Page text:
The 14 Qualities of Great Leaders—How Many Do You Have?


"In today’s Advisor, business and leadership blogger Dan Oswald offers his thoughts on qualities of great leaders. (Oswald, CEO of BLR® offers these thoughts weekly in The Oswald Letter.)"

Marvin Bower joined McKinsey & Company in 1933 and served as the management consulting firm’s managing partner from 1950 to 1967. In 1997, he published a book titled The Will to Lead: Running a Business with a Network of Leaders, in which he shares his perspectives on leadership.

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Development, Mentors, Opportunities, Risk, and Reward Keep HIPOs Engaged


"In yesterday’s Advisor we offered tips for handling the difficult situation: high potential employees low on the career ladder who are antsy because Boomers won’t retire. Today, more tips, plus an introduction to the unique guide just for HR “Lone Rangers”—the one-person HR departments."

Here are some more tips for managing HIPOs (high potentials):

  • Increase risk and reward. This might mean giving more at-risk salary in the form of bigger bonuses or incentive pay for outstanding performance. Having more say over final take-home pay can allow HIPOs to feel more in charge of their career outcome, even if the title isn’t changing immediately.
  • Provide development opportunities. This might include training programs, conference attendance, certification opportunities, and more. The key is to ensure that there are continual opportunities to gain new skills and grow. Look both externally and internally within the organization for ideas.
  • Give them a mentor. There are people in the organization who can help these employees learn, grow, and better understand the organization as a whole. Be sure to choose the mentor wisely—he or she should be a good match on an individual level, not just chosen at random. This can be difficult to implement, but pays off when done well.
  • Keep a performance review schedule. Even in organizations with a performance management system firmly embedded, it’s easy to let employee performance reviews take a back seat. Don’t let that happen. Especially for HIPOs, getting feedback on performance can be invaluable when it comes to staying motivated. Performance management can include discussions about career progression and development as well, as we noted above.
  • Ensure the HIPOs’ supervisors are on-board with these efforts. Many of the above programs will fall apart without the active management by the direct supervisor of the HIPO employee. Work with your supervisors on all of these steps to ensure everyone is on the same page. If necessary, move HIPO employees outside of the standard organizational system and allow them to report to someone else in the organization when doing so makes sense for that individual.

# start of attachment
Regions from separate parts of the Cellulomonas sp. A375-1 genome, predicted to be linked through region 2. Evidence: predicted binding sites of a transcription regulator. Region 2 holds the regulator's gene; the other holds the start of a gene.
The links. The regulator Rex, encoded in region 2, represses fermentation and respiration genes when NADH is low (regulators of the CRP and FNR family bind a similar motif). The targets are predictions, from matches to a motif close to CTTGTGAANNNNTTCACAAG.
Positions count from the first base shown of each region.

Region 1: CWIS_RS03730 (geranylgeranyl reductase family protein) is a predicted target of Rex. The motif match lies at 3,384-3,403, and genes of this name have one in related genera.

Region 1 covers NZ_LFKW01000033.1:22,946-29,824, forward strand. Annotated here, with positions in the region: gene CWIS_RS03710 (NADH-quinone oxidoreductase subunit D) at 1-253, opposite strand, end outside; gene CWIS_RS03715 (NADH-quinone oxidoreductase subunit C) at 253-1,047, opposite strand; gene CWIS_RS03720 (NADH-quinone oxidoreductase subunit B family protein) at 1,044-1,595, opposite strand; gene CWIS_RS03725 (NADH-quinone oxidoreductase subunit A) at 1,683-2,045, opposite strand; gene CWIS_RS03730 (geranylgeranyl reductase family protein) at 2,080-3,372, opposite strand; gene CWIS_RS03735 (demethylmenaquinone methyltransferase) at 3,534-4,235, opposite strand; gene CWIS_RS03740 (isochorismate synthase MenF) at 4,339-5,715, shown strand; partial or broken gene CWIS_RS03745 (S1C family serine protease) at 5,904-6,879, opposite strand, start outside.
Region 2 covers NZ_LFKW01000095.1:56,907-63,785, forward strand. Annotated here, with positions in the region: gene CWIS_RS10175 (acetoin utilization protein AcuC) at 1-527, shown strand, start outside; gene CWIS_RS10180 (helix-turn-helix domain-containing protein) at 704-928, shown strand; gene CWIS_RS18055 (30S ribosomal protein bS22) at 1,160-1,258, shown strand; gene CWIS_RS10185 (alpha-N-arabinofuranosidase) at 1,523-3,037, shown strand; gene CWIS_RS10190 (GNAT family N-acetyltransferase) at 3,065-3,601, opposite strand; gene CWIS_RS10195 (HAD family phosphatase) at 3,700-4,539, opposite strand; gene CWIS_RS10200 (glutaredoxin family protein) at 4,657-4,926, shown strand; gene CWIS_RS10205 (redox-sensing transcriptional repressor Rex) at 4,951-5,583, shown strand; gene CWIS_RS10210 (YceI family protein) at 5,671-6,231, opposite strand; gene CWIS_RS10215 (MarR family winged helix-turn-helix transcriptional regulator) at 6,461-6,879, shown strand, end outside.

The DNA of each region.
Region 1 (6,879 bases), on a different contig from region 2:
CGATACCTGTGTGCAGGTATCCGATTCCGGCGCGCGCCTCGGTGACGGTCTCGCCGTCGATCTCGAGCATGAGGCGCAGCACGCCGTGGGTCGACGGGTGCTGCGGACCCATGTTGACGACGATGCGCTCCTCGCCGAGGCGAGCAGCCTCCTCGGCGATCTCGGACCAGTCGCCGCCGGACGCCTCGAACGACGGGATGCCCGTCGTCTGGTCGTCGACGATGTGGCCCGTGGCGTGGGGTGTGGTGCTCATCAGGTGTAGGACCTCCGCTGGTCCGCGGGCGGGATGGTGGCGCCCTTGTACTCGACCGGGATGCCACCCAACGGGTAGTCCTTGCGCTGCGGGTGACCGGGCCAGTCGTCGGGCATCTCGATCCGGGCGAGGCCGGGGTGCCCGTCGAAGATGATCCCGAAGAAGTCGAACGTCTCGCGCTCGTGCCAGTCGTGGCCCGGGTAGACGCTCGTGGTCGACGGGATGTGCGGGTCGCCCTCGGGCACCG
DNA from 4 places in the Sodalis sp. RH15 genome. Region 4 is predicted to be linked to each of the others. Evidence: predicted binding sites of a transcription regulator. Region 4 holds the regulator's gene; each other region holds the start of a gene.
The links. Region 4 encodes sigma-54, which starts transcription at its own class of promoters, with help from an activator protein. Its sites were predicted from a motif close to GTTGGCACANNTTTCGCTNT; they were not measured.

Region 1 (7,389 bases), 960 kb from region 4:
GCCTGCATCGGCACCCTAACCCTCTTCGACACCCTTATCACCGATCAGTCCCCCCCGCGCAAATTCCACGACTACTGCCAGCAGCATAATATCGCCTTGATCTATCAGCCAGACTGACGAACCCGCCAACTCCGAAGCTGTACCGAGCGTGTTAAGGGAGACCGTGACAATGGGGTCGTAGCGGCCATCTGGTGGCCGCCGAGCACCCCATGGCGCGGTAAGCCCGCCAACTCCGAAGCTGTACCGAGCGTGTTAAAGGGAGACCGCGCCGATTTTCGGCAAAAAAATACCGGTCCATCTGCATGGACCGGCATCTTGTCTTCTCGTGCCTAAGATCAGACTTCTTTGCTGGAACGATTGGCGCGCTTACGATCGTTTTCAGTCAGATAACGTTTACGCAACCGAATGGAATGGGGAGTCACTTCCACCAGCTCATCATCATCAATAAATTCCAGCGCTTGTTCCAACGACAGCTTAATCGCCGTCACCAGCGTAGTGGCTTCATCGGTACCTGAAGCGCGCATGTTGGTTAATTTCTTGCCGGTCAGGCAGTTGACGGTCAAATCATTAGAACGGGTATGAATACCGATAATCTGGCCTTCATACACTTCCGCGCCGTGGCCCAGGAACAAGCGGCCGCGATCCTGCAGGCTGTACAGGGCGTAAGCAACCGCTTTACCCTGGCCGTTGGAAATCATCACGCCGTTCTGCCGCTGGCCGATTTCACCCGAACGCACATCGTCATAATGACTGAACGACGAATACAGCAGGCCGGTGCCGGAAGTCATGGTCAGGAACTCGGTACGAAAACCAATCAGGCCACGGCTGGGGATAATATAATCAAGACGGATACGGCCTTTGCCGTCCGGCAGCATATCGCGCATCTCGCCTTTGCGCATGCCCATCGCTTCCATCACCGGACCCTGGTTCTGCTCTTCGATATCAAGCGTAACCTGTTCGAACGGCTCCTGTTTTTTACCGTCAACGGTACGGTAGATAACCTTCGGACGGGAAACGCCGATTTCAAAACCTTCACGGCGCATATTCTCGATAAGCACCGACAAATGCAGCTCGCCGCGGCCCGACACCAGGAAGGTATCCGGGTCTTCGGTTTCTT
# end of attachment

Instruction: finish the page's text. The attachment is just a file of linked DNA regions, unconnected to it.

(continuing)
• The key to all of this is showing HIPO employees how much they matter to the organization. By following some of the above strategies, employers can make a big impact and reduce the likelihood of turnover among HIPOs, even without fast career progression.

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Training Programs—What’s Happening in the Real World?


"Everyone knows how important training is, but finding the time and budget is another story. So what’s happening in the real world? What are your competitors up to? What are best practices? Help us find out!"

Please participate in our brief survey and see how what you are doing for training stacks up against what other successful companies are doing.

We’ll get answers to these questions and more:

  • How often do your employees receive training?
  • What kind of training is conducted?
  • What specific topics is training offered on?
  • What are the best sources for training materials?
  • What is HR’s role in training?

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Boomers Won’t Retire; My HIPOs Are Antsy


"The Boomers aren’t retiring and the HIPOs (high potentials) below them on the career ladder are starting to wonder when, if ever, they’ll get to move up. What’s to be done?"

Although the economy is slowly on the mend, it’s still noticeable that many employees near or past traditional retirement age have opted to stay working longer. Often, this is to bolster a nest egg that took a hit during the recession. Sometimes, it’s because they don’t feel the desire to leave the workforce just yet, and would rather be productive in a job. Some feel their job is what gives them status. Some are frightened by the prospect of retiring. No matter the reason, there are ripple effects throughout the organization.

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Shutdowns, Furloughs and Weather Delays—Wage/Hour Minefields


"Yesterday’s Advisor featured guidelines for deductions from exempt pay; today, deductions for business shutdowns and weather closings, plus an introduction to a practical guide to wage and hour compliance."

Business Shutdowns and Furloughs

It should be no surprise that many employers have sought creative work arrangements in order to weather bleak times without resorting to morale-killing layoffs. Furloughs, temporary shutdowns, and reduced-hour schedules are common workplace solutions. However, the intricacies of the FLSA make these solutions tricky.

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